In fact, as Nathan discusses in a recent video, this is just one of 5 signs that you are better at poker than most people.


That’s because they already know they’re the most talented players even before they sit down to play. They know that as long as they keep playing their best, losing is only temporary. 

When amateur poker players lose due to variance (or bad luck, if you will), they often feel slighted and or cheated, and they feel like they somehow don’t deserve it. 

Professional poker players, on the other hand, know that variance is an integral part of the game, and it’s what makes poker profitable in the first place. 

Since they can’t control variance, they embrace it. When they run bad, they don’t curse their bad luck, but see it as an opportunity to showcase their mental toughness. 

They know they’ll react better to bad beats and suckouts than the vast majority of other players, and they’ll therefore lose less money than other players would in the similar position. 

For example, let’s say you lost three buyins due to bad variance. You get frustrated, start spewing chips left and right, and you lose two additional buyins until you rage quit and swear you won’t even bother with poker anymore. 

A professional poker player loses three buyins, realizes he played perfectly and variance had a role in the negative outcome. He shrugs his shoulders and keeps playing his A game.

In this example, who has a better chance of breaking even in a session or even ending up having a winning session?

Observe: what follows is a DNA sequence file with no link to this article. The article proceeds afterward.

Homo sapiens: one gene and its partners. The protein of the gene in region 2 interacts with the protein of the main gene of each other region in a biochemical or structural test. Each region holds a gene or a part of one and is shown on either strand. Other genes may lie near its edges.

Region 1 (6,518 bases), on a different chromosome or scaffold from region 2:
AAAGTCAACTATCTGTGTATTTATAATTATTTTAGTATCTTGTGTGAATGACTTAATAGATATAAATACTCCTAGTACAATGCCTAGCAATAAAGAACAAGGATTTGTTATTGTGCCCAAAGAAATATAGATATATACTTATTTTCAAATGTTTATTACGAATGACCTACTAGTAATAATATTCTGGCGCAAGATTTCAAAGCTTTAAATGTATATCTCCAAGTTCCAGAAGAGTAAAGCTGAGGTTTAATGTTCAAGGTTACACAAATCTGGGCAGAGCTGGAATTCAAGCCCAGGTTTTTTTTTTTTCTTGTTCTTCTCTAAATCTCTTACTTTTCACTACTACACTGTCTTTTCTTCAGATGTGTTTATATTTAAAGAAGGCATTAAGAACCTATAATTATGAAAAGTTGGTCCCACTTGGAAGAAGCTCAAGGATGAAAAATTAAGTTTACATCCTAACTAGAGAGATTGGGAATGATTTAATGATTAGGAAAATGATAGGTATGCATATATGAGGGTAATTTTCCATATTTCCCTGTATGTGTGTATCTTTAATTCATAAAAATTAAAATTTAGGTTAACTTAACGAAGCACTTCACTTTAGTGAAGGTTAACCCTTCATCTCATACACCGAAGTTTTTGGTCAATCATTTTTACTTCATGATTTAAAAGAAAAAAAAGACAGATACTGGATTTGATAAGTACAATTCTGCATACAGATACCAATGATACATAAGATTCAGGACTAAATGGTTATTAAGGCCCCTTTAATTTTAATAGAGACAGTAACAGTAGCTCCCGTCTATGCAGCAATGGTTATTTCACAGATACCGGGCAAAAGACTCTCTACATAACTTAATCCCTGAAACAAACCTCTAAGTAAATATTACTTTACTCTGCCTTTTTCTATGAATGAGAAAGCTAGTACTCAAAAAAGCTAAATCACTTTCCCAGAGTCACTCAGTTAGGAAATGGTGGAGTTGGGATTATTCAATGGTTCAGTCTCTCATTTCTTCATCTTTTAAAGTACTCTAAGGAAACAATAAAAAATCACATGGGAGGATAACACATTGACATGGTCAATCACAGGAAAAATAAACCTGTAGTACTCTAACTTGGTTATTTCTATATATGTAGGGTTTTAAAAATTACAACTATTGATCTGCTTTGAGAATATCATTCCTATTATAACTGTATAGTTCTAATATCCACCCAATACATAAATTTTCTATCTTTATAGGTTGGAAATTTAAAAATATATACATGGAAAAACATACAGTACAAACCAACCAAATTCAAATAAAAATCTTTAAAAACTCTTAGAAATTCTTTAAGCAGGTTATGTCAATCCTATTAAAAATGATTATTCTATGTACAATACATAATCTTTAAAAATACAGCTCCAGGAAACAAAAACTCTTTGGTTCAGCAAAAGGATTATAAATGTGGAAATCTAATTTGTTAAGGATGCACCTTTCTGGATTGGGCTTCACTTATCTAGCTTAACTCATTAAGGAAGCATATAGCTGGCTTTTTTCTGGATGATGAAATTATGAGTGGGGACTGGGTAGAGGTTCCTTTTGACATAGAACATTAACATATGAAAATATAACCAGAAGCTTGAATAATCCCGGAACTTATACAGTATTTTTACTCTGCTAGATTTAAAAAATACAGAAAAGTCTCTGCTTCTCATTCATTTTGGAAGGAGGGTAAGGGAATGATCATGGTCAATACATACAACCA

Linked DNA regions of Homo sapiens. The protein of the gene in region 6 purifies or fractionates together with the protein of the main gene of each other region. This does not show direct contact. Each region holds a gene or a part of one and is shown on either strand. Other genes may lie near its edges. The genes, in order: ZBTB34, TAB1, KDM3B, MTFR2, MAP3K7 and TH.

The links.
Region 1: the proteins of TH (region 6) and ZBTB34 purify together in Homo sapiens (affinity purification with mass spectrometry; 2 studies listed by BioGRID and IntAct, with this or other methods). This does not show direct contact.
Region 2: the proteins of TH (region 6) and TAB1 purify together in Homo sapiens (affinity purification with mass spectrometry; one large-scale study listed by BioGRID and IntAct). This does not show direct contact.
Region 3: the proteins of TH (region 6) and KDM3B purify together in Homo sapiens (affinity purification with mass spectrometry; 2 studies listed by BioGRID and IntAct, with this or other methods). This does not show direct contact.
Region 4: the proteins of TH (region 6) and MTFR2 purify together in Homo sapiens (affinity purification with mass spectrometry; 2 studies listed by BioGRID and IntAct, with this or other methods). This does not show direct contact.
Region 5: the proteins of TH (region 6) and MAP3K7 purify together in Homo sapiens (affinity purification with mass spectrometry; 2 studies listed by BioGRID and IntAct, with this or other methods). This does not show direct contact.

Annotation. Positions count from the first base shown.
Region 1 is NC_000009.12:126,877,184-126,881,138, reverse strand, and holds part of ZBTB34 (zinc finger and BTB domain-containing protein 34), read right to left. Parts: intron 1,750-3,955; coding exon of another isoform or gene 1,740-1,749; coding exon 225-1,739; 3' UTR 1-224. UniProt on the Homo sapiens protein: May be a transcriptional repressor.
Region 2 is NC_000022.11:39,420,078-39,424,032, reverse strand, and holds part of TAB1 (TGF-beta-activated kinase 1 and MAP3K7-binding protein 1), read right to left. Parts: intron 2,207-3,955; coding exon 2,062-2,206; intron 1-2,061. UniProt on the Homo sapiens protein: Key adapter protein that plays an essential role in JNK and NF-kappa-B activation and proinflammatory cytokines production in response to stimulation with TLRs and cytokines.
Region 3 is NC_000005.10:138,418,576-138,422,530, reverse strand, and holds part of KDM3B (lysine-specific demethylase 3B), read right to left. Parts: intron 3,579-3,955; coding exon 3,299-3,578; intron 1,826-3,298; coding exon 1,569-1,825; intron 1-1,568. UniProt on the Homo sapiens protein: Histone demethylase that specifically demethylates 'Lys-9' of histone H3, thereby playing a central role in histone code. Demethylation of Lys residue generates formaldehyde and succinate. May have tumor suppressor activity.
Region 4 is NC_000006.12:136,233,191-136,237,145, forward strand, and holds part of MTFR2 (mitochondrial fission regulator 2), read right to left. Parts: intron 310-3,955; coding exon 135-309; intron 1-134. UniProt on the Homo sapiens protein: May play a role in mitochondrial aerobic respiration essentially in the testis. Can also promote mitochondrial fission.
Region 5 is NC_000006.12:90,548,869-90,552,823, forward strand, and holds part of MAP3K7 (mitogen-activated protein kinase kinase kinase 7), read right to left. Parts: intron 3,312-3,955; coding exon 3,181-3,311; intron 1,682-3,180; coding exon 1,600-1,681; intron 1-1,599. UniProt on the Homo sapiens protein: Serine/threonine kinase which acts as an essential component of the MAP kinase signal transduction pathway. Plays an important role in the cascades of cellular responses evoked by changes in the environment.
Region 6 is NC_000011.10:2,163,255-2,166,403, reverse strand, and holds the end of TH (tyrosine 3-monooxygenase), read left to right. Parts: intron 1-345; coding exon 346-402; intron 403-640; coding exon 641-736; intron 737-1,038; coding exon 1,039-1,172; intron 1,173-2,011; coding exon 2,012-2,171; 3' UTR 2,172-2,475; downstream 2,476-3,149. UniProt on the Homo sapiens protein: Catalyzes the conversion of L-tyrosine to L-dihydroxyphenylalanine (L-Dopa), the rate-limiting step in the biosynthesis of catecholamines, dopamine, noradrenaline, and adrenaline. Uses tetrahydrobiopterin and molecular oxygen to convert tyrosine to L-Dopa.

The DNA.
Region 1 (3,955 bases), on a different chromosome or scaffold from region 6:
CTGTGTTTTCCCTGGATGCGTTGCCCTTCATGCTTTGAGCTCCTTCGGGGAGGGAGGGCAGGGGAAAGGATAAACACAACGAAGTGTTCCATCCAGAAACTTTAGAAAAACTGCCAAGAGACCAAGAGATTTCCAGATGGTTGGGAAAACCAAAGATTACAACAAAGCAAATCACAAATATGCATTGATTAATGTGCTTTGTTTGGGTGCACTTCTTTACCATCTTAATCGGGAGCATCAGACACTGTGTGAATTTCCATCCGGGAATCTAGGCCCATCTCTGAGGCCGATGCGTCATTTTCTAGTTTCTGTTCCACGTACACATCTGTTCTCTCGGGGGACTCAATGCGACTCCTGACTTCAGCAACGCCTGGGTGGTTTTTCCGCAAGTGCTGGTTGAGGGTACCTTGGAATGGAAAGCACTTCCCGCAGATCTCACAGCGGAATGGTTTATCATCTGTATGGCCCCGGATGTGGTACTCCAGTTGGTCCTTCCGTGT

Obviously the player that keeps their cool despite the outcome. Losing some money in poker is inevitable. Losing more than necessary due to anger, frustration, desperation etc. can, and should be avoided.

All of this is not to say that all professional poker players are zen masters or have some secret hack to stop tilting immediately. 

They may have some techniques in place, or they may practice mindfulness, meditation, yoga or what have you, but their secret to solving tilting problems is actually a lot simpler. 

Their secret to stop tilting is simply the fact that they know that they are the best player at their table. 

Think of it this way. If Lebron James were to play a pick up game against a bunch of amateurs, would he get pissed if the opposing team took the lead? 

He wouldn’t. It’s freaking Lebron James we’re talking about. In fact, he would welcome the challenge and then proceed to demolish them.

Phil Ivey also doesn’t lose his marbles when he gets beaten by an amateur poker player. He just shrugs it off and keeps playing his A game.

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4. Think in Big Blinds Instead of Money Won or Lost


When playing poker, it’s easy to get caught up in your day-to-day results, whether they are positive or negative. 

Many people for example will try to employ some "system" to turn $100 into $10000 at the poker tables.

When you’re running well, you can’t help trying to calculate your hourly rate, and think about how much time it will take you to retire early with your poker winnings. 

You think it’s just a matter of time before you jump stakes, and you even consider going pro or semi pro. 

Then, when variance inevitably swings the other way, you’re left dumbfounded, and your confidence gets shattered along with your game. 

The losses keep piling up, the deck goes cold for weeks or months, and you can’t win a hand to save your life. 

Your confidence swings wildly along with your results, and at the end of the day, you feel like you’re just spinning in circles without making any progress at all.

We’ve all been there. When you’re winning, poker seems like an easy game, and you can just sit down and print money. 

When you’re losing, it’s a living nightmare. No matter what you do, your stack just keeps melting away. 

It’s normal to be affected by your poker results. After all, how much money you win or lose is how you measure your success in this game.